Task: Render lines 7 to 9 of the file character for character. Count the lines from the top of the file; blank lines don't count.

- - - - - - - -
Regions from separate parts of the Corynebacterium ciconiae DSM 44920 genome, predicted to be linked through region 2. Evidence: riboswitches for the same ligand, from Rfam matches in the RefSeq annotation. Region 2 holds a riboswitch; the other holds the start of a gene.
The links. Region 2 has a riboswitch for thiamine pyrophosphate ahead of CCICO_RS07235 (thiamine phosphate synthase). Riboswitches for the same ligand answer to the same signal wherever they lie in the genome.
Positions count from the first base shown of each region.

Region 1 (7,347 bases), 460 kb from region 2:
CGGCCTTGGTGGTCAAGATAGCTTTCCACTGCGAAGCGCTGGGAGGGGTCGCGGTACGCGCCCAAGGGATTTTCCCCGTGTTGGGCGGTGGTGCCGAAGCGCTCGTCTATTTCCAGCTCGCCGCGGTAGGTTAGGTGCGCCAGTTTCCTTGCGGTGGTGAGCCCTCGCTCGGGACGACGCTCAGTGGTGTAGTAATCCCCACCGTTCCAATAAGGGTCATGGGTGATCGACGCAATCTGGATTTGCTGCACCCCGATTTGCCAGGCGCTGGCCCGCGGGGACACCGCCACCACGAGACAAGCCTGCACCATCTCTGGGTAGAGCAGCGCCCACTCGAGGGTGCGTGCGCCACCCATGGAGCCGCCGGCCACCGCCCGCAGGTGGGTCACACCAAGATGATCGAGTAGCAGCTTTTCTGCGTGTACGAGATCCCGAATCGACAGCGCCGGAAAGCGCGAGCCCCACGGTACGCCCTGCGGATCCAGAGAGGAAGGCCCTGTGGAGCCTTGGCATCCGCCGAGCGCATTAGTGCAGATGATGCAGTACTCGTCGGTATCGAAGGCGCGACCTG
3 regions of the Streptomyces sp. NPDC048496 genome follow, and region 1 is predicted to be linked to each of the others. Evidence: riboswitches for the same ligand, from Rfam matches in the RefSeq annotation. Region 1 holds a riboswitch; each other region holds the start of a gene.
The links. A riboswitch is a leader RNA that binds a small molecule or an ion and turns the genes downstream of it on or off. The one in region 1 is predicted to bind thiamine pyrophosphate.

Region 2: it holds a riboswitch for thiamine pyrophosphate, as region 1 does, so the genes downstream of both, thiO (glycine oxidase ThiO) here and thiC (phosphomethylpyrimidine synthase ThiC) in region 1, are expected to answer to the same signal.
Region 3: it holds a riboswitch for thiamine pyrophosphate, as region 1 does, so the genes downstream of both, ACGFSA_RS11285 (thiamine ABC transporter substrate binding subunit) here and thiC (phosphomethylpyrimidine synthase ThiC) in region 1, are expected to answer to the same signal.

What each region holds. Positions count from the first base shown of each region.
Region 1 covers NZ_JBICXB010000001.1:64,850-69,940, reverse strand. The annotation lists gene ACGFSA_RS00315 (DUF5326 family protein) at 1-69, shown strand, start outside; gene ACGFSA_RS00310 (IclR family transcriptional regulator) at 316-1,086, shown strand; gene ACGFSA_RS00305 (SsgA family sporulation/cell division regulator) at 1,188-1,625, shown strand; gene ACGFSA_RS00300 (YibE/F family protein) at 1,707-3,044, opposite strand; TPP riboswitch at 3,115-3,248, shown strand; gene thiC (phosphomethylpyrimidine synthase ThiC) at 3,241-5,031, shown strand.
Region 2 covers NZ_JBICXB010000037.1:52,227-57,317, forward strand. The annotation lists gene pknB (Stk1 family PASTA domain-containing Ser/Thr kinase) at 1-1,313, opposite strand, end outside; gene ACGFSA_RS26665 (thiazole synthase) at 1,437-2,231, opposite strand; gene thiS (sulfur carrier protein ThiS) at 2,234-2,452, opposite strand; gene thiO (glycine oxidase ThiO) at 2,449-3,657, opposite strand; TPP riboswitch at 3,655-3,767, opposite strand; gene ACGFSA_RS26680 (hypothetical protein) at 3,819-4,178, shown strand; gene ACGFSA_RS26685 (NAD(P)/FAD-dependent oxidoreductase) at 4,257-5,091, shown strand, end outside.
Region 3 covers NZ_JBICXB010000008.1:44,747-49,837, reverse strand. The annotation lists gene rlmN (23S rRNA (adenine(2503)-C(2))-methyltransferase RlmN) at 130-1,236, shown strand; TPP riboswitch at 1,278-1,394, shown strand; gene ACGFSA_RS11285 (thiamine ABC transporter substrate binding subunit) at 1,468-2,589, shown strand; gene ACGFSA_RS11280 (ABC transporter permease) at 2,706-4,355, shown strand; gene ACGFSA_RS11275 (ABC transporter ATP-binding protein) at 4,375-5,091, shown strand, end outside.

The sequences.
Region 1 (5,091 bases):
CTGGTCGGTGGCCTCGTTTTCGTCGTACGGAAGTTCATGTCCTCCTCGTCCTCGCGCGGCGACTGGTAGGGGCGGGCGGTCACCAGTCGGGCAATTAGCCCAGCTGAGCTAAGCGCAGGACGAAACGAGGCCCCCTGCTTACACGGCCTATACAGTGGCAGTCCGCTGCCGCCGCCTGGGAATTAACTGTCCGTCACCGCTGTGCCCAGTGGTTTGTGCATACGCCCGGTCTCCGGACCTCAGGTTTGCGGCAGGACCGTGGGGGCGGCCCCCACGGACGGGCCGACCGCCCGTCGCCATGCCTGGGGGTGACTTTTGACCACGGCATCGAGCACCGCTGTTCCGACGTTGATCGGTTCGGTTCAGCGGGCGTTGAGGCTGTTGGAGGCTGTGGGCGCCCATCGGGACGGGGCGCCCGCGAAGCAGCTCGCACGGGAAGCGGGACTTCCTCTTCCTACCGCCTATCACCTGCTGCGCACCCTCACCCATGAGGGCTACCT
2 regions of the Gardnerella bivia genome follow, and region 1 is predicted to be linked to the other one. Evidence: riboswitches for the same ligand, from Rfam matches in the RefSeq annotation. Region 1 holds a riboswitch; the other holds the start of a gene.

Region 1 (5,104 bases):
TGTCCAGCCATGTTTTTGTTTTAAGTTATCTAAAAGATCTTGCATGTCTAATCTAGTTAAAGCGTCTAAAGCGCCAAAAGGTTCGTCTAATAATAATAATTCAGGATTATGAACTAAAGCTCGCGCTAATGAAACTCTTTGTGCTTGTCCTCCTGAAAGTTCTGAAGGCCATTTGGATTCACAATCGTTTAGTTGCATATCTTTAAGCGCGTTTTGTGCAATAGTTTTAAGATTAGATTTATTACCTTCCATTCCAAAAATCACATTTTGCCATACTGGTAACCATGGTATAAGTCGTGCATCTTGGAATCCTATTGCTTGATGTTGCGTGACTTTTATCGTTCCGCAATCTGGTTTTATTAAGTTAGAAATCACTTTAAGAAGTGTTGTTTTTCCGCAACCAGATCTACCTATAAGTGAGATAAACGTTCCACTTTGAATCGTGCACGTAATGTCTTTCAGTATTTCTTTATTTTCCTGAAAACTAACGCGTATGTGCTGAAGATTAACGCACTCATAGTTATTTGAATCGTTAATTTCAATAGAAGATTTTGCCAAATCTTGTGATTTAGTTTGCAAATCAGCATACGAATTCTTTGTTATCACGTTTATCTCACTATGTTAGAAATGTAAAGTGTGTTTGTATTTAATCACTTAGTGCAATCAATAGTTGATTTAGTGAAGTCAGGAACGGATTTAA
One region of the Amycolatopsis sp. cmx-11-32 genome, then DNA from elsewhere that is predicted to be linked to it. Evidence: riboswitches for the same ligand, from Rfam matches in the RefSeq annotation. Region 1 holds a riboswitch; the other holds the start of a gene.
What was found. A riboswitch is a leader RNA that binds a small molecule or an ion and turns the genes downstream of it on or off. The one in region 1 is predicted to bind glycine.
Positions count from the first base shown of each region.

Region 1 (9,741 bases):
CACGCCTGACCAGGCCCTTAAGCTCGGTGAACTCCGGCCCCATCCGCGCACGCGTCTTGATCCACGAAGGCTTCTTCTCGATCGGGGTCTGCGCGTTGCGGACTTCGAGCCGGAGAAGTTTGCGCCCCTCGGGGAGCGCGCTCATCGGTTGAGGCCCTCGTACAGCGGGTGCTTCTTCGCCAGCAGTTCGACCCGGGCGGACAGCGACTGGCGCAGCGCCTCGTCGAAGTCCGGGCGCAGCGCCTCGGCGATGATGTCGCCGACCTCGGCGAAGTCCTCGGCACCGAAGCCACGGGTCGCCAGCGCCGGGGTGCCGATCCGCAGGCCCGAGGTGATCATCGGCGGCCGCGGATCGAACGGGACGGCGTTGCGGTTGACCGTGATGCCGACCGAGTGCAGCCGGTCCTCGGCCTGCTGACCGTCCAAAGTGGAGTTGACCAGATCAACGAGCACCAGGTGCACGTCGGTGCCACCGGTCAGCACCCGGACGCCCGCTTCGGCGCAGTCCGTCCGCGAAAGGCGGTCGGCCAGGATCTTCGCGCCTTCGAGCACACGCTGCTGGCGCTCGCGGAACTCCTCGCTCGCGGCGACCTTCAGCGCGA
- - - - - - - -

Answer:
The links. A riboswitch is a leader RNA that binds a small molecule or an ion and turns the genes downstream of it on or off. The one in region 1 is predicted to bind thiamine pyrophosphate.

Region 2: it holds a riboswitch for thiamine pyrophosphate, as region 1 does, so the genes downstream of both, thiO (glycine oxidase ThiO) here and thiC (phosphomethylpyrimidine synthase ThiC) in region 1, are expected to answer to the same signal.
Region 3: it holds a riboswitch for thiamine pyrophosphate, as region 1 does, so the genes downstream of both, ACGFSA_RS11285 (thiamine ABC transporter substrate binding subunit) here and thiC (phosphomethylpyrimidine synthase ThiC) in region 1, are expected to answer to the same signal.